There’s no future for our farms

Specialty crop growers say next year could be their last season if labor rate increases don’t stop.       

A room of nearly 100 specialty crop growers estimate their operations have about two years left with the current state of H-2A guest worker visa rates.

“Why are we growing specialty crops for margins that are less than row crops? I think it’s pretty obvious that it’s not sustainable.”

Caleb Herrygers is the fourth generation of his family’s West Michigan farm and he’s worried he could be the last.

“I have three young boys that I’d love to see involved in the farm someday, but I’d be the first one to tell them that if economically, this does not make sense, you need to go do something else,” he says.   “I think that’s a sentiment that’s echoed across our industry right now. The biggest problem is once they go away, nobody’s coming back.”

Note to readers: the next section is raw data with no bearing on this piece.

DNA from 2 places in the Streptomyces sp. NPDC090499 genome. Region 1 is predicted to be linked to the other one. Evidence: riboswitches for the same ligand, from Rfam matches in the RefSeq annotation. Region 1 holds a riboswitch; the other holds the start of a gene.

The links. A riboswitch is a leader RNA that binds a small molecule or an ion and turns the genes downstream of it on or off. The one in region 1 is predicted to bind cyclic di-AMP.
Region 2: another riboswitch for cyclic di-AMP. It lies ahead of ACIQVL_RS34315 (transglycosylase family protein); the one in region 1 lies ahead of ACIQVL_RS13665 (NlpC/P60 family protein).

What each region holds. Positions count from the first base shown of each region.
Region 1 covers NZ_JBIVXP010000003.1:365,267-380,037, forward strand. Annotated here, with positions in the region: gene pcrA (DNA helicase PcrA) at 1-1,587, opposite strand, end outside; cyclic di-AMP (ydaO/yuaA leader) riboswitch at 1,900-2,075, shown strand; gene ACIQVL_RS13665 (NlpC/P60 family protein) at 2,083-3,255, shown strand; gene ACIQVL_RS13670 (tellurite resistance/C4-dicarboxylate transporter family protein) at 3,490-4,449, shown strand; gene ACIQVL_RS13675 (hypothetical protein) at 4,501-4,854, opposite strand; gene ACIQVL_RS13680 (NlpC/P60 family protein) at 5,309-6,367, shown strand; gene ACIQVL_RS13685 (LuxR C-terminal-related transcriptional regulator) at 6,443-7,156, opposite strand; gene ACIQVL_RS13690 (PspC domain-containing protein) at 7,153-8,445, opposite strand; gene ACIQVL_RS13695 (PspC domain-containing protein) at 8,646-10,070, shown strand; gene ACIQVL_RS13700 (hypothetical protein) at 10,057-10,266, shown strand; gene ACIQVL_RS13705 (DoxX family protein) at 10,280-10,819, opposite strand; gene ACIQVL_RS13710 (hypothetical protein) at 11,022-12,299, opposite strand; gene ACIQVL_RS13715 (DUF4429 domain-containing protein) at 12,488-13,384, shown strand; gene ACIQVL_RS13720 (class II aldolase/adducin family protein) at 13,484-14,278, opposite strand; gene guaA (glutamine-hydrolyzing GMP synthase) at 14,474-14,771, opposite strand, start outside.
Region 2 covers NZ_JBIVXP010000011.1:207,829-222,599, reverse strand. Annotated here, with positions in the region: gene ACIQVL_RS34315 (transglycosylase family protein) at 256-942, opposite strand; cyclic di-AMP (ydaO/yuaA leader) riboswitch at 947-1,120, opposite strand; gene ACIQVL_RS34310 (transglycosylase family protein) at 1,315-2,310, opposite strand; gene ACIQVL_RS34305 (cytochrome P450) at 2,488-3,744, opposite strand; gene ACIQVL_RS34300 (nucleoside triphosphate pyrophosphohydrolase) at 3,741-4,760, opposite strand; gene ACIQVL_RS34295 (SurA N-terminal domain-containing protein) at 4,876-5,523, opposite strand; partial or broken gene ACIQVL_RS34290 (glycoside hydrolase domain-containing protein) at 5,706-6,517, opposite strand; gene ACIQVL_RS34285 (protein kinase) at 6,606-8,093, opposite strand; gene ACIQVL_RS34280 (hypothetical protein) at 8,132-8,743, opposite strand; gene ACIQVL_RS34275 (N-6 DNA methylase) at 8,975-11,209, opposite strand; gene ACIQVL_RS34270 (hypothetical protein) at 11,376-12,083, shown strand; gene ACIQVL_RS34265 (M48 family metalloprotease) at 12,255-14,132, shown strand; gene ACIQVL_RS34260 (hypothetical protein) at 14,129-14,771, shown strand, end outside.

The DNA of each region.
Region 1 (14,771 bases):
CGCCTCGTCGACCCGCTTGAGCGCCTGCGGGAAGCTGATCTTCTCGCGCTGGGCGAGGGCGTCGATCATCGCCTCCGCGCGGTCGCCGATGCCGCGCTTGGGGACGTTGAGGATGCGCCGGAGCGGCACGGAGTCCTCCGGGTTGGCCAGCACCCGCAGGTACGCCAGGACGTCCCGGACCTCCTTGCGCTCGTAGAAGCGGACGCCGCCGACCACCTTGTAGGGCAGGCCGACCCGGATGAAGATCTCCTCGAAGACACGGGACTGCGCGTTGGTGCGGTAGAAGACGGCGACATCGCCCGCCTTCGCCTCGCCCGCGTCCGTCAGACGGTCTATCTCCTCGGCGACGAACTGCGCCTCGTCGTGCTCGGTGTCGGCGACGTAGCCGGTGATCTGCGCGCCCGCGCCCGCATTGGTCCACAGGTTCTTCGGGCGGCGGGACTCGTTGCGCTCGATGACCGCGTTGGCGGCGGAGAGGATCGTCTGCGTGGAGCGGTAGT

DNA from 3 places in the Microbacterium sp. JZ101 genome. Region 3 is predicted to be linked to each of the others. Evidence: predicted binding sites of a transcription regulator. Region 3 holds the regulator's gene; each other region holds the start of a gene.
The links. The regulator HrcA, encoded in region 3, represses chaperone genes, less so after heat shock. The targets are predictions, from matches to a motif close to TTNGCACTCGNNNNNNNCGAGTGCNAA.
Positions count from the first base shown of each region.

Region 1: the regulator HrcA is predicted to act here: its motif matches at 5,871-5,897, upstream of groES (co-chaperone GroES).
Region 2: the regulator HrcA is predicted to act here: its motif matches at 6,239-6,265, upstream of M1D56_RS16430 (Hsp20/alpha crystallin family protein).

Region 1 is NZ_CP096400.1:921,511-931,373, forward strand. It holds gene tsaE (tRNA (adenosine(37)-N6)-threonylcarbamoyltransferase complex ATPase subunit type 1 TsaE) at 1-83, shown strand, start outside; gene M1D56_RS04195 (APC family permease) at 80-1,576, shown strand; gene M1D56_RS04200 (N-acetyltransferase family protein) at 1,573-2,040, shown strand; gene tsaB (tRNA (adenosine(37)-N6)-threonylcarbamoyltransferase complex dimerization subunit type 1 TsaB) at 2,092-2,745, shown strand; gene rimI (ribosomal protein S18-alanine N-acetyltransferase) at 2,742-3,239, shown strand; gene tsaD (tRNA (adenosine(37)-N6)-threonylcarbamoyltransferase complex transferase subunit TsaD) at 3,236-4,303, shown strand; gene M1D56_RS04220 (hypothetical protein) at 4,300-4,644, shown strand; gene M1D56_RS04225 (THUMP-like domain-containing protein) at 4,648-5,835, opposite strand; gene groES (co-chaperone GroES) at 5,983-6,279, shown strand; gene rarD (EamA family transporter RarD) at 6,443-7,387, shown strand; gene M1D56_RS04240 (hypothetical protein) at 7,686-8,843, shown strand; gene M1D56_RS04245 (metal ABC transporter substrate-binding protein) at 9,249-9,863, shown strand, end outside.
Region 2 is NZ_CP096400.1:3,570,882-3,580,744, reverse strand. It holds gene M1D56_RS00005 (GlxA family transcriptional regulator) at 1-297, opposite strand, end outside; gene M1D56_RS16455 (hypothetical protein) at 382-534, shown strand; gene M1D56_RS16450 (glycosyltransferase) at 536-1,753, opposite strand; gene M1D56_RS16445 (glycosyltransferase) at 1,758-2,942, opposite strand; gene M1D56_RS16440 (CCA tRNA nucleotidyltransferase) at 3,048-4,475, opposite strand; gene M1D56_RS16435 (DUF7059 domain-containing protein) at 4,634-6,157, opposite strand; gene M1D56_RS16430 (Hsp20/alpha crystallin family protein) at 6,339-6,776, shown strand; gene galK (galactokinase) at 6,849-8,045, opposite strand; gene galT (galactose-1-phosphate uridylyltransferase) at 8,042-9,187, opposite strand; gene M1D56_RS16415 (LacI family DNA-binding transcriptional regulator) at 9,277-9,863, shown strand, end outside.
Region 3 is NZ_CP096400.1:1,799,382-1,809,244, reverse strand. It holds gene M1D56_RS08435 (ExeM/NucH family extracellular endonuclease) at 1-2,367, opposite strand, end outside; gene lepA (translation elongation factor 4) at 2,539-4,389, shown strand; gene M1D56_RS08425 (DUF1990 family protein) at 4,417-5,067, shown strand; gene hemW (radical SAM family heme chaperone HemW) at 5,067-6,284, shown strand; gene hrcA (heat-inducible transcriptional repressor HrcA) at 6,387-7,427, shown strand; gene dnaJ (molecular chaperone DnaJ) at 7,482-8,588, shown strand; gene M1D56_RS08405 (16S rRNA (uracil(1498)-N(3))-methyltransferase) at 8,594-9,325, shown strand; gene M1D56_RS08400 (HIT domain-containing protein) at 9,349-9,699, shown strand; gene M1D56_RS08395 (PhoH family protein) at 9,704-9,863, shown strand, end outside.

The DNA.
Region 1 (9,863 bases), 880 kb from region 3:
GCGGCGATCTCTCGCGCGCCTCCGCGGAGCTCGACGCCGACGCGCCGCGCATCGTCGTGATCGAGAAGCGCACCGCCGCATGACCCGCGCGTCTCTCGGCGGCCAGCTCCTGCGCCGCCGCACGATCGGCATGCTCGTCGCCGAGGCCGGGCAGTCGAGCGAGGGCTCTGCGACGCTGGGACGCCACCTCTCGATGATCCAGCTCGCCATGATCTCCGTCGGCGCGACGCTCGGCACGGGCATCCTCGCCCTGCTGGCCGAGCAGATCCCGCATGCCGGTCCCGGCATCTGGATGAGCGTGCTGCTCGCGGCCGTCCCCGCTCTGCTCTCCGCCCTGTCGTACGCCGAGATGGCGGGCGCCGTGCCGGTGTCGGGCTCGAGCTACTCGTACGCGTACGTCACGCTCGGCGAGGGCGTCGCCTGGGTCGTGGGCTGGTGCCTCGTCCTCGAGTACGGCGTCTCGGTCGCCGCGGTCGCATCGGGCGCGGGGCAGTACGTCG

He tells Brownfield who has the final say on the H-2A wage rate methodology remains elusive, but it’s the single greatest factor determining profitability.  And growers want answers.

“Honestly, nobody really has an answer for us as of yet, so we’re trying to make sure we get in front of the right people and get a coalition together here to come up with some solutions that can, you know, keep everybody in business long term,” he says.

A representative from the Department of Labor joined a labor policy session at the Great Lakes Expo.  While he took grower feedback, he was unable to identify how changes to the Adverse Effect Wage Rate were possible.

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